Maya Guendelman, Ph.D. is a Psychological Assistant for Dr. Schiltz. Dr. Guendelman earned her Doctor of Philosophy in Psychology (Ph.D.) from the University of California, Berkeley in 2016. She received her Bachelor of Arts in Psychology, with Honors, from Stanford University in 2007, and was a Fulbright Scholar in Santiago, Chile from 2008-2009. Dr. Guendelman is currently completing her American Psychological Association (APA) accredited pre-doctoral clinical psychology internship in pediatric neuropsychology at the UCLA Semel Institute for Neuroscience & Human Behavior and the David Geffen School of Medicine, Department of Psychiatry and Biobehavioral Sciences. In August 2016, she will be starting a Pediatric Neuropsychology Post-Doctoral Fellowship through The Help Group/UCLA Neuropsychology Program. Dr. Guendelman previously trained at San Francisco General Hospital and at University of California, San Francisco Benioff Children's Hospital Oakland, in the departments of Neurology and Hematology/Oncology, as well as the Craniofacial Disorders Clinic. Her clinical experience includes working with children, adolescents, and young adults with learning difficulties, attention-deficit/hyperactivity disorder (ADHD), behavioral disorders, autis m spectrum disorder, epilepsy, cancer, traumatic brain injury, and a range of other developmental, genetic and neurological disorders. Her research has been published in leading journals including Psychological Science, Development and Psychopathology, and Journal of Abnormal Child Psychology . Dr. Guendelman is interested in understanding how a child's broader social context affects his or her neurobehavioral development and overall well-being. As a bicultural Chilean-American, she is fluently bilingual in English and Spanish.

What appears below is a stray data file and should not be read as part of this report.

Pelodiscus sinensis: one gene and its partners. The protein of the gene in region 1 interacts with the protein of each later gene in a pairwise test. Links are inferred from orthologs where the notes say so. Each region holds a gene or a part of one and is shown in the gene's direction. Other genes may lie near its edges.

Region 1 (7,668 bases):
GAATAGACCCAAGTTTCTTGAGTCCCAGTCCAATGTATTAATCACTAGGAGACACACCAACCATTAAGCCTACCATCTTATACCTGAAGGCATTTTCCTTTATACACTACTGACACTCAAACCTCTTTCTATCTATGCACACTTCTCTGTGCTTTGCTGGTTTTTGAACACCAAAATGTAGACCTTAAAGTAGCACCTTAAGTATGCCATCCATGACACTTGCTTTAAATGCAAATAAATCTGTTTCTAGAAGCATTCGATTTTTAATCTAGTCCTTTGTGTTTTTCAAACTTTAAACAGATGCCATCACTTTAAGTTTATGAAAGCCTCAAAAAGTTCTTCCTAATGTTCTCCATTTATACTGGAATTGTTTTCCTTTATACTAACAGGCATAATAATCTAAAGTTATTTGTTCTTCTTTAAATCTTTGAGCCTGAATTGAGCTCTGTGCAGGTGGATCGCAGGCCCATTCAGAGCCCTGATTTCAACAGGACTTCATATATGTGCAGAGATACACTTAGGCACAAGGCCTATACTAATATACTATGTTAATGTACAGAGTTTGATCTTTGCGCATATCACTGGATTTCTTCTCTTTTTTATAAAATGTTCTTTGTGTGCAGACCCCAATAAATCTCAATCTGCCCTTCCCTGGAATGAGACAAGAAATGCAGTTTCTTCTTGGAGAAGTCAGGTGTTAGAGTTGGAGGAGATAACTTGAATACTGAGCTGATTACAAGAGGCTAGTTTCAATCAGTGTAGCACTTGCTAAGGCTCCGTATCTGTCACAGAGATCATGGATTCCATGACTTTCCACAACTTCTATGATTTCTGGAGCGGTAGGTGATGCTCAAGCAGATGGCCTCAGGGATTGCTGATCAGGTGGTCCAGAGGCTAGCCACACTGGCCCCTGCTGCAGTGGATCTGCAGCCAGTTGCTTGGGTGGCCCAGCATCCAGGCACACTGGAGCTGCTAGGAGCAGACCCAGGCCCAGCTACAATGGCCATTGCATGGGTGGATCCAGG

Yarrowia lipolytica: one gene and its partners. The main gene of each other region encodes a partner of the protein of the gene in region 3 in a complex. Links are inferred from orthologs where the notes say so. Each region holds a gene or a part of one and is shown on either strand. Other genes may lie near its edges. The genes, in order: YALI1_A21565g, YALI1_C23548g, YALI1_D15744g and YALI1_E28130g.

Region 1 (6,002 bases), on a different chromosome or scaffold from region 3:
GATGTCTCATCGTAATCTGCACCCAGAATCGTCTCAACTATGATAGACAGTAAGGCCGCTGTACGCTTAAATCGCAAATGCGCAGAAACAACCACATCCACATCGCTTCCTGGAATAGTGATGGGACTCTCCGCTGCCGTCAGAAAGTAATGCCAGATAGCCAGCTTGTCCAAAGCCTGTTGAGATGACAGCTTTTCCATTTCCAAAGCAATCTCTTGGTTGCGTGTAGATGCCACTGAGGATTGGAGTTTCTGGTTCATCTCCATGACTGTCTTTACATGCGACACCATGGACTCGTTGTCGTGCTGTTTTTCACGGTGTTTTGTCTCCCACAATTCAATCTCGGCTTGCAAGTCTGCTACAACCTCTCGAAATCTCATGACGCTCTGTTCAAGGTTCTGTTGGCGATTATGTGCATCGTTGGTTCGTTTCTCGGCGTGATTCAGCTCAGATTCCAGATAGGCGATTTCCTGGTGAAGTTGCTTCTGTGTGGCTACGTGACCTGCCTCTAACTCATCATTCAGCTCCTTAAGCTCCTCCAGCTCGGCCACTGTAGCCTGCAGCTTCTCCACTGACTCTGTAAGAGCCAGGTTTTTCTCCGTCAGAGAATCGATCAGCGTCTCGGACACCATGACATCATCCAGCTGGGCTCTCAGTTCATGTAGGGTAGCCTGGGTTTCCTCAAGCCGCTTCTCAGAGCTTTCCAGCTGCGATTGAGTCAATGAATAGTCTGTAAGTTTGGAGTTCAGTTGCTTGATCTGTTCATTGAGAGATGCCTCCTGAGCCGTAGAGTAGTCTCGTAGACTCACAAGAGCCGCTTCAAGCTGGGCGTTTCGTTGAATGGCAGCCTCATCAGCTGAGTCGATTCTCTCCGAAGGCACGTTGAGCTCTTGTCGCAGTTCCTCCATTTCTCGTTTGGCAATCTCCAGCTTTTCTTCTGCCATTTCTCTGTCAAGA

Early-adult correlates of maltreatment in girls with attention-deficit/hyperactivity disorder: Increased risk for internalizing symptoms and suicidality:

Childhood attention-deficit/hyperactivity disorder predicts intimate partner victimization in young women:

Fitting in but getting fat: Identity threat and dietary choices among U.S. immigrant groups:


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